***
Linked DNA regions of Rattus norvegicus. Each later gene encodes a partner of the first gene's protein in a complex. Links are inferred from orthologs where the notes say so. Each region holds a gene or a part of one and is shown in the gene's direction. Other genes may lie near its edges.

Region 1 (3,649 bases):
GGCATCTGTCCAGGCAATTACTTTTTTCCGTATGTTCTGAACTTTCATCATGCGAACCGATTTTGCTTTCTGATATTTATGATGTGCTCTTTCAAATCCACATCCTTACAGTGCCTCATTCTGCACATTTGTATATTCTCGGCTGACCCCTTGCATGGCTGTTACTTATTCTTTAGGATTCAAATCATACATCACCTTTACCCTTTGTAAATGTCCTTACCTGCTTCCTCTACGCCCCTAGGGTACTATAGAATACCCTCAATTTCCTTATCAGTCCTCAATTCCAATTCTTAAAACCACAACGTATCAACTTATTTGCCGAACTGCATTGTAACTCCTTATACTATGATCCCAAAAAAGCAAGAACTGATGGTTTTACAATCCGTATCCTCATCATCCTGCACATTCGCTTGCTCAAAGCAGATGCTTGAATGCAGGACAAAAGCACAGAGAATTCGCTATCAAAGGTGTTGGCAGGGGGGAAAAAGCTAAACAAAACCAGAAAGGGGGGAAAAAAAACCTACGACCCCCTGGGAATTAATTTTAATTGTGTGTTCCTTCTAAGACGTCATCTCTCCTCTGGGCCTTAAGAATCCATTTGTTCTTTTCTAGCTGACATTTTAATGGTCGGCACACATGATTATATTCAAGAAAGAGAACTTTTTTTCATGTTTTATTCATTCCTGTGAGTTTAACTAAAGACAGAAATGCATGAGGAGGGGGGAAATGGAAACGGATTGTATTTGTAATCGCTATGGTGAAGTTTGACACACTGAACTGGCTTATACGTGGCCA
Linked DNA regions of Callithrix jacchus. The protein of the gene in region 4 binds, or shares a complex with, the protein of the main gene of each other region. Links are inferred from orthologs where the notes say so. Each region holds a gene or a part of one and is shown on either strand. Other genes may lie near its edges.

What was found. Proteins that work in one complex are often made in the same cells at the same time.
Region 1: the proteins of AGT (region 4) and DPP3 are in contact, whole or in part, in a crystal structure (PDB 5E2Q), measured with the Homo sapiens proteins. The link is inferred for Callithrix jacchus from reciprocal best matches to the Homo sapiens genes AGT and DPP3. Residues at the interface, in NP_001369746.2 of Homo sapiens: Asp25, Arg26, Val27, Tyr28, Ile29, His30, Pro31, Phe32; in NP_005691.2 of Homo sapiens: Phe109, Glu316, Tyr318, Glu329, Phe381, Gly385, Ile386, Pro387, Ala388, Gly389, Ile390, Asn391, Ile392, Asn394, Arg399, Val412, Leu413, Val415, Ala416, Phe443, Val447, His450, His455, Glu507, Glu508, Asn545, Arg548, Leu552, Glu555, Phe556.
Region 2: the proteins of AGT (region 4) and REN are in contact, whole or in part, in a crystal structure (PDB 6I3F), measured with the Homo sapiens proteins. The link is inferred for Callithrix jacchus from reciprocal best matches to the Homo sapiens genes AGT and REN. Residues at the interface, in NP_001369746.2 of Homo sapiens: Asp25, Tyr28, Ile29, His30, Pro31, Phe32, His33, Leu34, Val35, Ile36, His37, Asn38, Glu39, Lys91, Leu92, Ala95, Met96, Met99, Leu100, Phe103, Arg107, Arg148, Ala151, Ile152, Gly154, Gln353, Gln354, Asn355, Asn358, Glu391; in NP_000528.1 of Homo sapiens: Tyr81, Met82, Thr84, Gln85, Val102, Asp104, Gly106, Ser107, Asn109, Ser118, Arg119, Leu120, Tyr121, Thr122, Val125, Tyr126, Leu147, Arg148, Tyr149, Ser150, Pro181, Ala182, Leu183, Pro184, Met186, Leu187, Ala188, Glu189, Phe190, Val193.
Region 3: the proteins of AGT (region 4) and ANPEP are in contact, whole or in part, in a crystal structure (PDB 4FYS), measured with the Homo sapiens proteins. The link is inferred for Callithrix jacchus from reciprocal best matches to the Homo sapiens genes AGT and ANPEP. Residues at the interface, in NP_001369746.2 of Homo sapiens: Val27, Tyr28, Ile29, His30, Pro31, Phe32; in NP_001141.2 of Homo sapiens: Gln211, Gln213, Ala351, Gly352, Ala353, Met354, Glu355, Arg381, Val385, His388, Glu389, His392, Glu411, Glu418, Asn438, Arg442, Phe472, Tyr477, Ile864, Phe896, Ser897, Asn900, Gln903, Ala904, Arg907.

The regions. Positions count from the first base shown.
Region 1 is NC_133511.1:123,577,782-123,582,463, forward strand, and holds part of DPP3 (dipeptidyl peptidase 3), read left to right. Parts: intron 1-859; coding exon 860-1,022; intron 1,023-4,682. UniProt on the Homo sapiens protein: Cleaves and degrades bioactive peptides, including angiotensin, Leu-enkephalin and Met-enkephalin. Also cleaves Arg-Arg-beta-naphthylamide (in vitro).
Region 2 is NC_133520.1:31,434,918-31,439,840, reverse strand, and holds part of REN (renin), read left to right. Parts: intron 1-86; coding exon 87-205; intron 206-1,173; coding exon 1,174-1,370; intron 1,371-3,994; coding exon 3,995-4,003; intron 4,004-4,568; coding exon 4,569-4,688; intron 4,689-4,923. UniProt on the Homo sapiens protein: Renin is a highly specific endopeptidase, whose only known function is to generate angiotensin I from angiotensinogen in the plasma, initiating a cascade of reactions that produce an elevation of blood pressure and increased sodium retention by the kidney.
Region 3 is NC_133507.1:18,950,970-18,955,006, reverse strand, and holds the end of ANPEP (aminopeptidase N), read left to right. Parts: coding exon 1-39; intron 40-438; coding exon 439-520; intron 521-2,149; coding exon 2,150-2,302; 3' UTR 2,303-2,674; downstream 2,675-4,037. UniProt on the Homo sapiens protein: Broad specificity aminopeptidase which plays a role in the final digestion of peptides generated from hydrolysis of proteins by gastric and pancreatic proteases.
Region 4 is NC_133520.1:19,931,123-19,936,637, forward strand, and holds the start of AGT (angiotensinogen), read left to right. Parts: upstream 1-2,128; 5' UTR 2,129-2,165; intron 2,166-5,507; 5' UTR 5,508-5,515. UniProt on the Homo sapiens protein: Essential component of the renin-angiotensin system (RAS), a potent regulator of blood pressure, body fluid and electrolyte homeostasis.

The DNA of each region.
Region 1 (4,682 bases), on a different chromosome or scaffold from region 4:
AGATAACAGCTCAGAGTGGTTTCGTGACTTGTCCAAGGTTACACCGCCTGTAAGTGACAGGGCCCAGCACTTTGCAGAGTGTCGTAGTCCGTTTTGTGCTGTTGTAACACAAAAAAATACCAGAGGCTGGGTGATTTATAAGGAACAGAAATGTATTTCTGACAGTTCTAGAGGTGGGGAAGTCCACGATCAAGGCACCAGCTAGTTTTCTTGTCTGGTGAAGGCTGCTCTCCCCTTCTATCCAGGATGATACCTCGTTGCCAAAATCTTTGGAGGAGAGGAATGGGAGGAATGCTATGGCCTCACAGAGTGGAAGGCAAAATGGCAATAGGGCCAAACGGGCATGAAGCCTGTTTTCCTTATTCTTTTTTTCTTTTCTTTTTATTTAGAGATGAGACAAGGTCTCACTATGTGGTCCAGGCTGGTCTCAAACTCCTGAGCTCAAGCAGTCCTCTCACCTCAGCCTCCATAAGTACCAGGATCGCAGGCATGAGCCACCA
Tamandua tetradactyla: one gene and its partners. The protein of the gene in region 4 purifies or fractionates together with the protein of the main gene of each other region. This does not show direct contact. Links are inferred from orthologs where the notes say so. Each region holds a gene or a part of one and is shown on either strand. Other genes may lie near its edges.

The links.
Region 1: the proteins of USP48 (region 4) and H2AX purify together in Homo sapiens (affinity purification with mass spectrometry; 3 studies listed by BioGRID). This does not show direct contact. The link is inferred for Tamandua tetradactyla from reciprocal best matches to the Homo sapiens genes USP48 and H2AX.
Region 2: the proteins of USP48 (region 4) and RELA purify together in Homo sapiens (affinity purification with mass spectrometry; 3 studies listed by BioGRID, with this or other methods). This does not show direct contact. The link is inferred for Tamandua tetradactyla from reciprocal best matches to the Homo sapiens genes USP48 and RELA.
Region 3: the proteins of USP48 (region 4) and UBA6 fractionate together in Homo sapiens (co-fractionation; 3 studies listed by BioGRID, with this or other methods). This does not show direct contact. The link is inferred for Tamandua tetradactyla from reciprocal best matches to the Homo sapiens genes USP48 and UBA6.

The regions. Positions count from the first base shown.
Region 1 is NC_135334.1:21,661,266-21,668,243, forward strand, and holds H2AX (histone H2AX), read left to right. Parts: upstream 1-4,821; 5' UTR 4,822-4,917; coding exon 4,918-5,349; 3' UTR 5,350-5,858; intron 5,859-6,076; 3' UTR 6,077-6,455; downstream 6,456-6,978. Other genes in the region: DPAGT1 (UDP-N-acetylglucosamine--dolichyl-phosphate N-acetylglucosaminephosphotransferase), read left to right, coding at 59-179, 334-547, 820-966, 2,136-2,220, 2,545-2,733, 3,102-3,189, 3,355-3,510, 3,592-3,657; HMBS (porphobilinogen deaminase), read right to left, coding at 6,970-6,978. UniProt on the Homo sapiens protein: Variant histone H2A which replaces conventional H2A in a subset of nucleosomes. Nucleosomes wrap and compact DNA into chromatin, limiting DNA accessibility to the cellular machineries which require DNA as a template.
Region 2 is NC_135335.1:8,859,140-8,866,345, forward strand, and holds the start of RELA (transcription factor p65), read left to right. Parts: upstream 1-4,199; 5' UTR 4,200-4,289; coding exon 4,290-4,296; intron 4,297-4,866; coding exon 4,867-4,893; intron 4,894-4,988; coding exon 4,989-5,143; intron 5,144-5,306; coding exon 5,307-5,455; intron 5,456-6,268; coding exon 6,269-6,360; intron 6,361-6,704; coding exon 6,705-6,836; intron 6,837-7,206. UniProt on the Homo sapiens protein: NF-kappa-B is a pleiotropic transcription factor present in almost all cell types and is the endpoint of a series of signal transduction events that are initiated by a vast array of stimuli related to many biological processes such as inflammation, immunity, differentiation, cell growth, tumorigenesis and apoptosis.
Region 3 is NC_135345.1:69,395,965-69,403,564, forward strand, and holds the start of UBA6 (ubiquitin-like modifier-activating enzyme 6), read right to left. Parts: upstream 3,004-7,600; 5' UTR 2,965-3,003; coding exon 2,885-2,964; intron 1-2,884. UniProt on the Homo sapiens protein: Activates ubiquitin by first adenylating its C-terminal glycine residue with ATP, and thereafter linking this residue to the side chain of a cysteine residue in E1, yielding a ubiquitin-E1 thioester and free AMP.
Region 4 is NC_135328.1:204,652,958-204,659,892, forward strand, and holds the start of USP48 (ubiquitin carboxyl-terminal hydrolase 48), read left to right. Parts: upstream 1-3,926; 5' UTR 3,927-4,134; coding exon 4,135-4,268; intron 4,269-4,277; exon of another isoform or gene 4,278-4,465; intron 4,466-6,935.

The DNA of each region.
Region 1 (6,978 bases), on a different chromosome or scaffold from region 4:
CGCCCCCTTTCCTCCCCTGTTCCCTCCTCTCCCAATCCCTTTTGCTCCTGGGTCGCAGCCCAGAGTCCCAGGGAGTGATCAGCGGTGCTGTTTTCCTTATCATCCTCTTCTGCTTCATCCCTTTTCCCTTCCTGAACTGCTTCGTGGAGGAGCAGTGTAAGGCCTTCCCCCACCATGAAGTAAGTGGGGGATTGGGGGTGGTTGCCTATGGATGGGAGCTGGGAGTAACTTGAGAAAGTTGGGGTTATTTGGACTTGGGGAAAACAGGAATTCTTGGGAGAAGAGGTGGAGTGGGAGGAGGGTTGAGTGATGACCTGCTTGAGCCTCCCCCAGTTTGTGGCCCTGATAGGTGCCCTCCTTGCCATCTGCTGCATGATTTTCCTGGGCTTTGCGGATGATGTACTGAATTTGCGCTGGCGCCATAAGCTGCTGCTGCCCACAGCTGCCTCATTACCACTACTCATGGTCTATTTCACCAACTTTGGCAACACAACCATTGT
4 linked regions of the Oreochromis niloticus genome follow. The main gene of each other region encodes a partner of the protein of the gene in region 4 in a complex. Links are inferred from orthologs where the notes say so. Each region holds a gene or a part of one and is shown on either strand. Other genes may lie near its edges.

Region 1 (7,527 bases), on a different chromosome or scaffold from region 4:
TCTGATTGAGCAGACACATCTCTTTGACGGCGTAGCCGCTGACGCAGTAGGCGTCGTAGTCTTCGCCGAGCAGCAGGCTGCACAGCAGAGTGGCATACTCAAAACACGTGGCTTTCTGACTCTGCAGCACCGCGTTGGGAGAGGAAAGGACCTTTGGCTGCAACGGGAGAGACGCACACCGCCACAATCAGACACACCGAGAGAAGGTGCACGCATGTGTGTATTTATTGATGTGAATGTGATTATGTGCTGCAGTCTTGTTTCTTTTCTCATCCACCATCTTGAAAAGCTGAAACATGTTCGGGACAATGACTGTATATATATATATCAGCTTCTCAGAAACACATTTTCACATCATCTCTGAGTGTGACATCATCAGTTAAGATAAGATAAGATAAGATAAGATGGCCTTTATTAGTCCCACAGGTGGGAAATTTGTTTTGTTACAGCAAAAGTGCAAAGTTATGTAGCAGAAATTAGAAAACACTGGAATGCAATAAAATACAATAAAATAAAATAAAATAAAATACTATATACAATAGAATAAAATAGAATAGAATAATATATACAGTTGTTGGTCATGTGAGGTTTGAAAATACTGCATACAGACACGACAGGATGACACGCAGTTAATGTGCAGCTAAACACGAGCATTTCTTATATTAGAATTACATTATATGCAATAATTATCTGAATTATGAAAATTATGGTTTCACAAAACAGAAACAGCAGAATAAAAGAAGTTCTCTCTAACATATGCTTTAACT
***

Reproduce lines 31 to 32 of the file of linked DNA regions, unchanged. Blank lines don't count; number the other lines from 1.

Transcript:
Region 1 (7,527 bases), on a different chromosome or scaffold from region 4:
TCTGATTGAGCAGACACATCTCTTTGACGGCGTAGCCGCTGACGCAGTAGGCGTCGTAGTCTTCGCCGAGCAGCAGGCTGCACAGCAGAGTGGCATACTCAAAACACGTGGCTTTCTGACTCTGCAGCACCGCGTTGGGAGAGGAAAGGACCTTTGGCTGCAACGGGAGAGACGCACACCGCCACAATCAGACACACCGAGAGAAGGTGCACGCATGTGTGTATTTATTGATGTGAATGTGATTATGTGCTGCAGTCTTGTTTCTTTTCTCATCCACCATCTTGAAAAGCTGAAACATGTTCGGGACAATGACTGTATATATATATATCAGCTTCTCAGAAACACATTTTCACATCATCTCTGAGTGTGACATCATCAGTTAAGATAAGATAAGATAAGATAAGATGGCCTTTATTAGTCCCACAGGTGGGAAATTTGTTTTGTTACAGCAAAAGTGCAAAGTTATGTAGCAGAAATTAGAAAACACTGGAATGCAATAAAATACAATAAAATAAAATAAAATAAAATACTATATACAATAGAATAAAATAGAATAGAATAATATATACAGTTGTTGGTCATGTGAGGTTTGAAAATACTGCATACAGACACGACAGGATGACACGCAGTTAATGTGCAGCTAAACACGAGCATTTCTTATATTAGAATTACATTATATGCAATAATTATCTGAATTATGAAAATTATGGTTTCACAAAACAGAAACAGCAGAATAAAAGAAGTTCTCTCTAACATATGCTTTAACT